There are too many preconceptions about subcontinental conditions, says JACQUES KALLIS. 'Good cricketers, whatever their specialist skill, can succeed.'
The last couple of days have been an interesting reminder that we should all expect the unexpected during this tournament. Or, at least, we should try to be prepared for the unexpected.
Perhaps there are too many preconceptions about subcontinental conditions, even amongst those players who live here and play the majority of their cricket here. One of the oldest truths about this game is that good cricketers, whatever their specialist skill, can succeed no matter what the conditions.
Good fast bowlers will never be ineffective just because the wicket is slow or there is no bounce; Dale Steyn has already proved that for us and the Australian pace trio have done the same in their two matches. Likewise, good spinners will prosper with different skills if the ball isn't turning. And even when there is plenty of turn available, that is no guarantee that they will take wickets.
Team targets are also going to be under constant review. In other parts of the world it is easier to predict what a good or 'par' score might be because there will generally be something to encourage bowlers throughout the match and conditions won't change too significantly.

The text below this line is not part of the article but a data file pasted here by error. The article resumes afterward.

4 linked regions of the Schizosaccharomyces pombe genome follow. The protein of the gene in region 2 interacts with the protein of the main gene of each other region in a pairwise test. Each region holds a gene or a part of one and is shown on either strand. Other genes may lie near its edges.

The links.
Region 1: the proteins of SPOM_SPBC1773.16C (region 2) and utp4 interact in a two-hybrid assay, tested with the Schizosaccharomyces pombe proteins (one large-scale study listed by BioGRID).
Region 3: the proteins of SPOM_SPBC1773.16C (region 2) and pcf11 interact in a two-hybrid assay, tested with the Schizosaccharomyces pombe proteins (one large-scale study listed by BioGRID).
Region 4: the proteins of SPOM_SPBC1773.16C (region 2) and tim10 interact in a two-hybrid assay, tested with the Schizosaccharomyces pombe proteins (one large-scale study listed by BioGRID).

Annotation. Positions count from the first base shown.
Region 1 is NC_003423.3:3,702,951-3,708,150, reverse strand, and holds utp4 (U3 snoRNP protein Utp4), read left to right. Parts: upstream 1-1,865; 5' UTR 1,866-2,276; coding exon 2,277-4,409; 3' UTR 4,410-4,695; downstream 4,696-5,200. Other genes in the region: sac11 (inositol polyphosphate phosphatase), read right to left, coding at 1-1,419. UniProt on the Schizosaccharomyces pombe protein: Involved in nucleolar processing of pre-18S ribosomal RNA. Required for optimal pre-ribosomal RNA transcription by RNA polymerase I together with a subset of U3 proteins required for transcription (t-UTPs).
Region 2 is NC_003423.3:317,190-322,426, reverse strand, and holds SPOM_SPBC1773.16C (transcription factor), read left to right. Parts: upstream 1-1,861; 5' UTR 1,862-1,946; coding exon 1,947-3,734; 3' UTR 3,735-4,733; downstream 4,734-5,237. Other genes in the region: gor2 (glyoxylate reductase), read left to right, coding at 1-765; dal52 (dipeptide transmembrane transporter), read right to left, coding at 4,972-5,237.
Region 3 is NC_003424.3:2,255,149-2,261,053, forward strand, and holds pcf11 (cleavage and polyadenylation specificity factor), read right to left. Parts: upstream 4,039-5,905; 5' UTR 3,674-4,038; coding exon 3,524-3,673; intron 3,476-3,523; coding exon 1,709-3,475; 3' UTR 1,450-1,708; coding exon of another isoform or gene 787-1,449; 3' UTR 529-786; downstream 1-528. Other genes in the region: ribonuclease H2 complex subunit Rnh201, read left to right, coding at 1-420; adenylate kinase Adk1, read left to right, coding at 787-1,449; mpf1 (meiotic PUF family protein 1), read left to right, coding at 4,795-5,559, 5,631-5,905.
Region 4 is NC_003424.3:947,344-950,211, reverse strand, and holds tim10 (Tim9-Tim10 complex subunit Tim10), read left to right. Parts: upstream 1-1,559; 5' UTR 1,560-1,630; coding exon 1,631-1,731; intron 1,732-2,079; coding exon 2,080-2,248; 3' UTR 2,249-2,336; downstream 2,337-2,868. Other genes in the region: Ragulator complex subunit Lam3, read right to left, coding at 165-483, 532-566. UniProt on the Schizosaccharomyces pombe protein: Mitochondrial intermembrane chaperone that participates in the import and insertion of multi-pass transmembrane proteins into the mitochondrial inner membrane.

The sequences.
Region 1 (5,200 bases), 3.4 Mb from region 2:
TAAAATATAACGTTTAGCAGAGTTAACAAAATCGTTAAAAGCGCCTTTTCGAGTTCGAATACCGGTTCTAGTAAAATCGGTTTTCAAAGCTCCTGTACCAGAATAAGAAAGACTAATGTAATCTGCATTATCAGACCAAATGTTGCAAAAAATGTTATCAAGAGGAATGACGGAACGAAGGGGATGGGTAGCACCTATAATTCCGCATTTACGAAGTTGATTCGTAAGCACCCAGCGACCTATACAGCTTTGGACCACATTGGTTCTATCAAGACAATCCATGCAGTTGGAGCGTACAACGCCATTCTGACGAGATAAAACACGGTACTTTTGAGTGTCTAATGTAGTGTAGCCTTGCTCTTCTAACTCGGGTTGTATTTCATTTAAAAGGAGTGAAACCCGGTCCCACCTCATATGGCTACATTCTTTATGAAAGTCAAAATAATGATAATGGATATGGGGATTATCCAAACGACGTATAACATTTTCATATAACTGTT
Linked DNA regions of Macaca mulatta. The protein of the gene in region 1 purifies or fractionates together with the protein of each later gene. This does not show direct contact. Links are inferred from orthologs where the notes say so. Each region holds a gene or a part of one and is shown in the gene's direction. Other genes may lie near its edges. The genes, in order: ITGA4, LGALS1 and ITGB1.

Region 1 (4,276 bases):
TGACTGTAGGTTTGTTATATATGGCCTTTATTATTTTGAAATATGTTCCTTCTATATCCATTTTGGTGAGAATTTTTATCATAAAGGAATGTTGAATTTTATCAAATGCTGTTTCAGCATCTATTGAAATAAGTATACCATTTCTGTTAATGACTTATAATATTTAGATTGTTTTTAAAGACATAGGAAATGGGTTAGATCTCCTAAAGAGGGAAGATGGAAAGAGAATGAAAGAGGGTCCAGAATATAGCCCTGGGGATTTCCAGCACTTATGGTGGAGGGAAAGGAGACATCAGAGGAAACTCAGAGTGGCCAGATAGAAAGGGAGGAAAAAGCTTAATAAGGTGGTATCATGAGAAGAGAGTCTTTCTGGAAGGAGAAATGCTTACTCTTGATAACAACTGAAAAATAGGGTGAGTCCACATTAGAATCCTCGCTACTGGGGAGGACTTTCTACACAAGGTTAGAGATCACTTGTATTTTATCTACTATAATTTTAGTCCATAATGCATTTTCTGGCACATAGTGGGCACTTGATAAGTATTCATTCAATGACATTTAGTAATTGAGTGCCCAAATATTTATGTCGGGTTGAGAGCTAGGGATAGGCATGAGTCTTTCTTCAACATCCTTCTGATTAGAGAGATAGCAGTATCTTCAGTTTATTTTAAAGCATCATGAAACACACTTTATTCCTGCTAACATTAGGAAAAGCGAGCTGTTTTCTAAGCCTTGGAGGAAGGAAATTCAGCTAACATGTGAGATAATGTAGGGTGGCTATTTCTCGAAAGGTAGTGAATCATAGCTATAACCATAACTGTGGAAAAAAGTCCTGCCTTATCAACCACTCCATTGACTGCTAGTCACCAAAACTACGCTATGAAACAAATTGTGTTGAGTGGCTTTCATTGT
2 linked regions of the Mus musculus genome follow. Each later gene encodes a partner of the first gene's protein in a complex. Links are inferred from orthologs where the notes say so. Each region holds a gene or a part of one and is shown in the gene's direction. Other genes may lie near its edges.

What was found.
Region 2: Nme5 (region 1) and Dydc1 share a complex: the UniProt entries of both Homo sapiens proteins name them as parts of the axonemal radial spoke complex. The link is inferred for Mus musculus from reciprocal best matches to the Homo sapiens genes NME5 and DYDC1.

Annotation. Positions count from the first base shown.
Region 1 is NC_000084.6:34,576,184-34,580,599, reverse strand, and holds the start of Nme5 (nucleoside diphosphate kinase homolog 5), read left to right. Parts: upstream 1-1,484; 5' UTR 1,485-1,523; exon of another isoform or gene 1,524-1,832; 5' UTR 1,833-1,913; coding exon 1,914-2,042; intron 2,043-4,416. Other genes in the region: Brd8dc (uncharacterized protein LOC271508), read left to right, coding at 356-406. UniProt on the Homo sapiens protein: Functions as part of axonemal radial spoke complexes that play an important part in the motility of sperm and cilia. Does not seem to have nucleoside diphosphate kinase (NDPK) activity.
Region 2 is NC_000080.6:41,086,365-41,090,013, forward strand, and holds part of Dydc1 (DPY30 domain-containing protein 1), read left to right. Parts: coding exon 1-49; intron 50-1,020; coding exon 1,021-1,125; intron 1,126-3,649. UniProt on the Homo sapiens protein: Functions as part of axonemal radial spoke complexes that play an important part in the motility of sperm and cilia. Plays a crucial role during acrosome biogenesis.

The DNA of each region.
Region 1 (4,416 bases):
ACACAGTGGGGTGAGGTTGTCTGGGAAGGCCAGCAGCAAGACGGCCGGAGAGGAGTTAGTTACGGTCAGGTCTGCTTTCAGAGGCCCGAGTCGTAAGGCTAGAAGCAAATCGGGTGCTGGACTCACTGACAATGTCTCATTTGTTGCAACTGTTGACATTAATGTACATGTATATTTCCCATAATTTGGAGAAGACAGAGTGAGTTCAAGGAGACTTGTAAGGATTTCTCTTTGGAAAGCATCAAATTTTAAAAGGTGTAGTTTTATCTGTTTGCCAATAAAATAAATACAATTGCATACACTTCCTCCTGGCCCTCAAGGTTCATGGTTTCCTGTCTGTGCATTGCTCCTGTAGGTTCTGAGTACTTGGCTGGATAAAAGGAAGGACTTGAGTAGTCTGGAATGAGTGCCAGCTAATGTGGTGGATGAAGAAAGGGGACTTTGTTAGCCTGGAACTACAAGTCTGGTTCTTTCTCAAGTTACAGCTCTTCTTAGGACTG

In India specifically, however, there can be nothing in it for the bowlers for the entire 100 overs or, particularly later in the tournament when the pitches are drier, we could see conditions change dramatically in the second half of the match.
With the greatest of respect to England who are a very talented team with excellent batting depth, I don't think too many people thought they would get close to India's 338 on Sunday night. But a tie! What a game. Expect the unexpected a bit more often as the tournament goes along.
A couple of days ago we visited the Taj Mahal, which was every bit as inspiring as we had hoped. In the old days it used to take hours and hours to get there, but now, with the new highway, it was a lot quicker and much less arduous travelling there. The guys who haven't spent much time in India loved the experience. Thank goodness we are able to get and about, even just a little bit.
Like most teams, I expect, we have our fair share of Playstation junkies who don't mind in the least staying in the hotel for a couple of days at a time but that might change a bit as we hit the fourth, fifth and sixth weeks on tour. It is important to keep the mind as fresh as the body and we still have plenty of entertainment options to do that.
We have had a couple of little injury worries in the last two days but nothing serious. Perhaps we'll have to reconsider our preferred warm-up routines of soccer and touch rugby as the tournament nears the knockout stages!- HAWKEYE COMMUNICATIONS/CHIVACH SPORTS